position would be sufficient, if converted into mu
nitions of war, to oppose the empire's foes for some
length of time. It seems unlikely that the Germans
will be driven to that extremity, but if they are
they will merely be utilizing the records of past
glories in efforts to win fresh victories which may
be commemorated by other monuments in the
With two auto shows going at once Harrisbnrg will take
another stride as "The Heart of Distribution."
It takes faith to move mountains but the Pennsylvania
Steel Company can move fifteen spans of a railroad bridge
in one afternoon.
A pot of baking beans blew up and wrecked a kitchen
in Auburn, N. Y. Why look further for new kinds of
deadly explosives for the belligerent nations?
Don't forget that the Home and War Belief Association,
notwithstanding recent generous contributions, still needs
money to carry on its noble work to April 1, as is most
Captain Thierichsen, of the German auxiliary cruiser,
Prinz Eitel Friedrich. which sank the American sailing
vessel, William P. Frye, seems to have acted without
authority of his Government, and the indications are that
Germany will repudiate his action and make reparation to
the owners of the Frye. The Friedrich, it appears, was
making a sort of a "joy cruise" and taking a "pot" at
almost any bottom that hove in sight.
TOLD IN LIGHTER VEIN
AS A COMPROMISE
A Harvard class splits eveu in a vote on beer. They
might make it half-and-half.—New York Evening Sun.
THE REASON FOR IT
"Why don't you pay your debts? You've got the money."
"But I wouldn't have it if I paid my debts." —Boston
Any one who thinks of the looks of men whom beautiful
women marry is convinced that love is blind.—Florida
DOING HER SHARE
"What are you doing for the poor, Maude?"
"I am collecting cast-off automobiles to distribute among
APPLYING THE PATCHING
She—"l hear Jones and his wife have patched it up." I
He—"Yes, but not until Jones gave the doctor a five
spot to patch him up."—Exchange.
Fifteen thousand Pennsylvania farmers own automobiles
and more are buying. And the best of it is they don't have
to get up before daybreak to feed the critters.—Philadel
phia Ledger. '
"My. husband is perfectly heartless."
"He refused to buy an ermine neckpiece for my dog."
-"I am a servant of the people," said the man who is
more politic than patriotic.
"I don't like to hear you call yourself a servant," com
mented Farmer Corntossel. "As I think of the taxes I pay
toward your salary it makes me feel as if I were up against
the tipping eviL"—Washington Star.
CLEANSE TIE BLOOD
AM ftVWB BISEASE
When your blood it impure, weak,
thin and debilitated, your system
becomes susceptible to any qr all
Put your blood in food condition.
Hood's SarsaparilTa acts directly
and peculiarly on the blood-—it puri
nes, enriches ang revitalises it and
builds up the whole system.
Hood's Carsaparilla has stood the
test of forty years. Get it to-day.' It
is sure to help you. Adv.
* 1 I 1 %
[Tongue-End Topics |
Veterans' Final Parting
A friendship formed at Gettysburg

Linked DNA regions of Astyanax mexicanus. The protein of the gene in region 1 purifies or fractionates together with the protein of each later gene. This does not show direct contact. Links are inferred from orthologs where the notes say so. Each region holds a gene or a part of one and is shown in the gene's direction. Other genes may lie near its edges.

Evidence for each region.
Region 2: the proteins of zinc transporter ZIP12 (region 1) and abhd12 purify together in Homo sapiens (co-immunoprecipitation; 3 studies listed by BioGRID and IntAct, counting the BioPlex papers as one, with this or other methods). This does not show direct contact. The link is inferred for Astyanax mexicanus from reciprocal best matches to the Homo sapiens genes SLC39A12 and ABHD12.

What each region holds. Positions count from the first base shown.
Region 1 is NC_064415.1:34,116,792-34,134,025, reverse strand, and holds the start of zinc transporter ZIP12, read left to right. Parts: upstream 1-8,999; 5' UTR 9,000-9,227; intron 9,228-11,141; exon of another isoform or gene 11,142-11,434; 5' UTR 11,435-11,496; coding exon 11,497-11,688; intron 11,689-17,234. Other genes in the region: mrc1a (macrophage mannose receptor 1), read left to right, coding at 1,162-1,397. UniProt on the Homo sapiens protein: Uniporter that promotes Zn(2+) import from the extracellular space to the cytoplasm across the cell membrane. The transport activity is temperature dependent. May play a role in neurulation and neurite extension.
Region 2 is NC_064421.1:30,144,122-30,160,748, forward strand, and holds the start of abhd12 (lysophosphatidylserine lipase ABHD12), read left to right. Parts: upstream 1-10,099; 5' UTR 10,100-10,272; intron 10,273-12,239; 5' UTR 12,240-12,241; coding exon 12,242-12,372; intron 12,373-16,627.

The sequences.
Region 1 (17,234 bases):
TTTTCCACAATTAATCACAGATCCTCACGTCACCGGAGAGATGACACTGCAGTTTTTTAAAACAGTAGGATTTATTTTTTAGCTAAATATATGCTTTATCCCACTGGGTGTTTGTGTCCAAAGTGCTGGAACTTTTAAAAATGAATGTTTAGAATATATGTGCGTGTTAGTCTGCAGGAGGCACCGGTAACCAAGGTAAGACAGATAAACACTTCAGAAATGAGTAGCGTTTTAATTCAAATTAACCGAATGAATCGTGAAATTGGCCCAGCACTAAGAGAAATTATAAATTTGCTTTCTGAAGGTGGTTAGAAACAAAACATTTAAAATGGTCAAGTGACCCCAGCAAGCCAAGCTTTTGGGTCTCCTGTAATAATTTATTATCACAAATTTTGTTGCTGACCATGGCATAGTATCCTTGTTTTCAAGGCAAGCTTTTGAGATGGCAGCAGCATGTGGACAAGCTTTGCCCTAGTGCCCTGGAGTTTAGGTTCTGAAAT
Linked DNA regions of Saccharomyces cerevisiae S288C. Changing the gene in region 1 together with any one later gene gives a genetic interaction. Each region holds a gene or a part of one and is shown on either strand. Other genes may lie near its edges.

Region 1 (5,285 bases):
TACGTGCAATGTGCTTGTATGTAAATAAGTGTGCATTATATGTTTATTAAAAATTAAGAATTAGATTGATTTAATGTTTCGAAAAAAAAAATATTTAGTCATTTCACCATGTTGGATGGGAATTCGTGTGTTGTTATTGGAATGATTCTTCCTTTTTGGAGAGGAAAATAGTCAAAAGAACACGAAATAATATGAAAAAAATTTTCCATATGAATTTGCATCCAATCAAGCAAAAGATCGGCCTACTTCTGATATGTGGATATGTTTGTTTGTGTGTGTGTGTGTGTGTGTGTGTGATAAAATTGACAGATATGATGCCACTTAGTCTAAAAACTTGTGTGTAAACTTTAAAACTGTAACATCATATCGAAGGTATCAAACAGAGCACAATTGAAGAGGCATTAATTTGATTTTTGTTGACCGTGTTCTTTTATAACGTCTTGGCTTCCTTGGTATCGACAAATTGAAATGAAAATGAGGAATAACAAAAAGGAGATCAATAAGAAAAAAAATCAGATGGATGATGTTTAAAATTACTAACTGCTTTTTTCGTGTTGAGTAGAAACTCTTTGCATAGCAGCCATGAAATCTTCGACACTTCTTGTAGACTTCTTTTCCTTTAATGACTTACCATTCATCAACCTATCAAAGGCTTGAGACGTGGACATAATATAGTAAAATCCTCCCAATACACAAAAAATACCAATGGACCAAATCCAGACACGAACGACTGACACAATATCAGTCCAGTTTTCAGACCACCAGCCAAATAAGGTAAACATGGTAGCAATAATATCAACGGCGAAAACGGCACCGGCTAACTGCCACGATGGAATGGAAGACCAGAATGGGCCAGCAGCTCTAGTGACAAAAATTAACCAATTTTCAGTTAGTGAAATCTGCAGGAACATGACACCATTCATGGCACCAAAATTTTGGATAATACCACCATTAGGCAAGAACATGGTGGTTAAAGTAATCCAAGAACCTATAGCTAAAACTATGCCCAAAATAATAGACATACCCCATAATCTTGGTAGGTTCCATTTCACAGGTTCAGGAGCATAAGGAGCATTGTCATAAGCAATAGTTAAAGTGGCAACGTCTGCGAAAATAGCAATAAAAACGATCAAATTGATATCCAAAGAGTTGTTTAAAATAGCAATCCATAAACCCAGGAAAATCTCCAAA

in 1>863, and renewed at the time of
i the great anniversary fifty years lat
er, was broken Wednesday night when
Timothy H. Edwards, a Confederate
veteran died st the home of his daugh
ter in Baltimore, according to the
"Gettysburg Times." Mr. Edwards
was one of Pickett's men and, at the
time of the charge, fell into the hands
of members of the 12-Sth New York.
1 After the excitement of the charge
had cleared tiwg.y and order was' in
part restored, Edwards was picked up
by William P. (H<agait,orn, of the New
York regiment, which was stationed
on Hancoc& avenue, just south of the
Bryan house. An immediate friend
ship sprang up between the two and
they spent as much time together as
conditions immediately following the
battle would allow. This was very
short at best, the movements of the
troops taking the New Yorkers on
* . .
Separated For Fifty Years
Neither of the veterans heard of
the other for a full half century, but
both were in Gettysburg for the anni
versary in July, and each came with
the express purpose of finding l out
whether or not the other was alive.
Great was their joy when they met,
ami they were inseparable durimg the
time of the celebration. So deep did
their friendship for each other become
that Mr. Edwards, who was at that
time living elsewhere, decided to make
his home in Baltimore that he might
enjoy the association of Mr. Hagadorn.
The-story of the two men was well
known in Baltimore where it was a
rare thing to see the one without the
other. They spent most of their time
together recounting the days and deeds
of the Civil war. Mr. Hagadorn was
greatly grieved when he was told of
his friend's death. Mr. Edward's body
was taken to Lancaster and interment
was made in White Marsh cemetery,
that city, yesterday morning.
• • *
Iron Cross For Girl In 'Teens
Both the iron cross and the medal
for life saving decorates the breast, o"
Fraulein a girl still in her 'teens
and a native of Bochum, Germany.
When the war broke out, Miss Aust,
like many other girls, experienced the
desire to join the Red Cross. She knew
her parents would object, so she ob
tained permission from them to visit
relatives at Muenster, but instead of
■proceeding there she went to a Red
Cross training home and was soon
drafted'to the eastern front as a nurse.
There her bravery on the battlefields
of Poland, where she tended the
wounded under -fire, attracted attention
from her superiors who reported in
stances of her courage to Field Mar
shal von Hindenburg. The commander
in-chief thereupon decided to award
her the Iron Croes which he himself
pinned on her blouse. A short time aft
erward Miss Aust, while on the Bile
sian frontier, jumped into the swollen
river Oder and saived two children
from drowning. For this heroic deed
she was igiven the life saving medal.
She returned home -at the end of Jan
uary for a short rest and gave a com
plete surprise to her parents who had
all the time believed she was with her
relatives in Muenster.
* * *
Held Flag Over the Emperor
An interesting military figure of the
Franco-Prussian war of 1870-71,
passed away in Potsdam, Germany, re
cently in the person of Wilhelm Koers,
the standard-bearer of the last battal
ion of the First Guards regiment.
When the first Emperor William was
proclaimed in the Mirror Hall of Ver
sailles Palace in 1871, Koers held
over his monarch's head the flag of
his regiment. Koers, who ha<\ reached
his 71st year just before his death,
was a custodian of the Royal Palace
at Potsdam. In the latter days of the
late Empress Augusta, when she had
become very feeble, Koers always ac
companied Her Majesty when she went
out. He was well known to all the
members of the Imperial Family.
•. * - .
Ban on Allies' Products
The boycott of French, English and
Russian products throughout Germany
is to be made more complete. A long
list of such products has been sent to
the railway restaurants which after
using up t'he supplies iu stock, are not